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Shared problems, co-designed solutions
The first idea was a desire for a standardised discharge checklist to be co-de-
signed by consumers and clinicians. The second was to institute structured
questionnaires at discharge and post-discharge.
A common concern emerged that discharge processes tended to have a speed and
momentum that weren’t helpful to consumers and that didn’t match their needs
for clear directions on how to manage ongoing health issues and future rehabili-
tation. Clinicians were concerned that patients were “lost” to rehabilitation—they
fell through the gaps and disappeared after their initial phase of treatment.
Enabled by co-design, this introduced a tangible example of an area where the
clinical response needs “to get better at the things they’re not good at”.
Ultimately the common goal of transparency is to encourage a system of
public reporting that fosters learning and improvement in the work of clini-
cians and reassurance and trust for the consumers of their services. In parallel
the Commission is working with the registry holders and the Cardiac Network to
publish indicators of quality of care in ACS in a dartboard format, showing vari-
ation across the country on key agreed indicators, and tracking improvement
against agreed targets.
Adaptable, smart techniques to make transparency work
The use of existing registries and co-design is a transferable technique,
adaptable to other specialties and conditions with their own registries—to make
more data more public in ways consumers want and clinicians trust and can use to
improve services and address their patients’ needs. New Zealanders can’t choose
their providers, but they have a residual trust in their health care services; this
is an invaluable component of our unique social contract and one that increased
transparency can support. We continue to reach out to registry holders to talk
about making more of their data public in ways that can inform New Zealanders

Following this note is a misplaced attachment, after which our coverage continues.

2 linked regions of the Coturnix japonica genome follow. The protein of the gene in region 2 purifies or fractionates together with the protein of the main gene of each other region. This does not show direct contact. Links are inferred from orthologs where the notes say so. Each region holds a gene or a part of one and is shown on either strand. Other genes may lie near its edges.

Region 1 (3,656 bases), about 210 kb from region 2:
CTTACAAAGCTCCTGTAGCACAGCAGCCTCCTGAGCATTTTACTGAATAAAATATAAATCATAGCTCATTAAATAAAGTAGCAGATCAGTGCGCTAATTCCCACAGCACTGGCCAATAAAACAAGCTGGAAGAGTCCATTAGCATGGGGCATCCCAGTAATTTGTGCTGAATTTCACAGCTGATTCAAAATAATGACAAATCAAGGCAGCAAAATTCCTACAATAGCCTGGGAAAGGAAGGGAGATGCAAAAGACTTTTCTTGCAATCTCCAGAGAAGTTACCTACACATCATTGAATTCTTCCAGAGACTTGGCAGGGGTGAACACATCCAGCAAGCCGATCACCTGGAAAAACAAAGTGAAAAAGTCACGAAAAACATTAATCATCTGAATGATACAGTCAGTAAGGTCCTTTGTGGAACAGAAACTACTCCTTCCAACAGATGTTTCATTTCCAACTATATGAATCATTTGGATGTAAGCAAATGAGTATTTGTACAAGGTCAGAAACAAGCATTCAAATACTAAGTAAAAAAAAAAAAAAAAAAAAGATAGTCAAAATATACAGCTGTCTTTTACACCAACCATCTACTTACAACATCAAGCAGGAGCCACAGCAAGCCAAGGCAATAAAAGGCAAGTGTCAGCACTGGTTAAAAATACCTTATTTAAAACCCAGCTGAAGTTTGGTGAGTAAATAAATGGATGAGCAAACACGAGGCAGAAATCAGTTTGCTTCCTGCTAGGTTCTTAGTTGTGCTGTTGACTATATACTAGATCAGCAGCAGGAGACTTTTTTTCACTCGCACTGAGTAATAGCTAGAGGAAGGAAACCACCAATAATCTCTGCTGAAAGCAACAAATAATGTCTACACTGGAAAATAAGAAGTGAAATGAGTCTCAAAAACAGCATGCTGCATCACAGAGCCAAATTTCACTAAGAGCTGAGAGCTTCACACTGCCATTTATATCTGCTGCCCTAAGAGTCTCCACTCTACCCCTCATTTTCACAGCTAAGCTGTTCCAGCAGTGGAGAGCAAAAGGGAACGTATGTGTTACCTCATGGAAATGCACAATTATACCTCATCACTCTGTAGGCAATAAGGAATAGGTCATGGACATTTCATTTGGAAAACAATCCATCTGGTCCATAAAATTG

and make our healthcare better.
Continued research into understanding the barriers to optimal
care is critical to improving health outcomes for all New
Zealanders. ANZACS-QI is a Ministry of Health funded web-
based quality improvement registry to which all hospitals
admitting patients with acute coronary syndromes are
required to register patients. The aim is to improve outcomes
for all, regardless of age, gender, location, socioeconomic
status or ethnicity. ANZACS-QI as a quality improvement
initiative helps us to identify evidence-practice gaps, and
assess the implementation of programmes to narrow those
gaps. Integral to the registry’s goals is transparency of
outcomes and development of indicators meaningful to New
Zealanders living with heart disease.
MB BCh BAO BA MD FRACP FCSANZ FESC
Associate Professor (Hon) in Medicine University of Auckland
Medical Director Heart Foundation
Clinical Leader New Zealand Cardiac Network
Carl Shuker is Principal Adviser,
Publications in the Health Quality
Intelligence team at the Health Quality
and Safety Commission New Zealand.
He is a researcher and writer with
special interests in transparency,
incentives and public reporting. He
was a digital editor at the British
Medical Journal for seven years before
returning to New Zealand as the 2013
Victoria University Writer in Residence.
He has a background in creative writing
and is an award-winning novelist with
four novels and short fiction published
in the US, UK and New Zealand.
About Carl Shuker
For more information see:
Shuker C, Bohm G, Hamblin R, et al. Progress in public reporting in New
Zealand since the Ombudsman's ruling, and an invitation. N Z Med J. 2017
Ministry of Health, Health Quality & Safety Commission. First annual update
on increasing transparency in New Zealand health care 28 June 2017.
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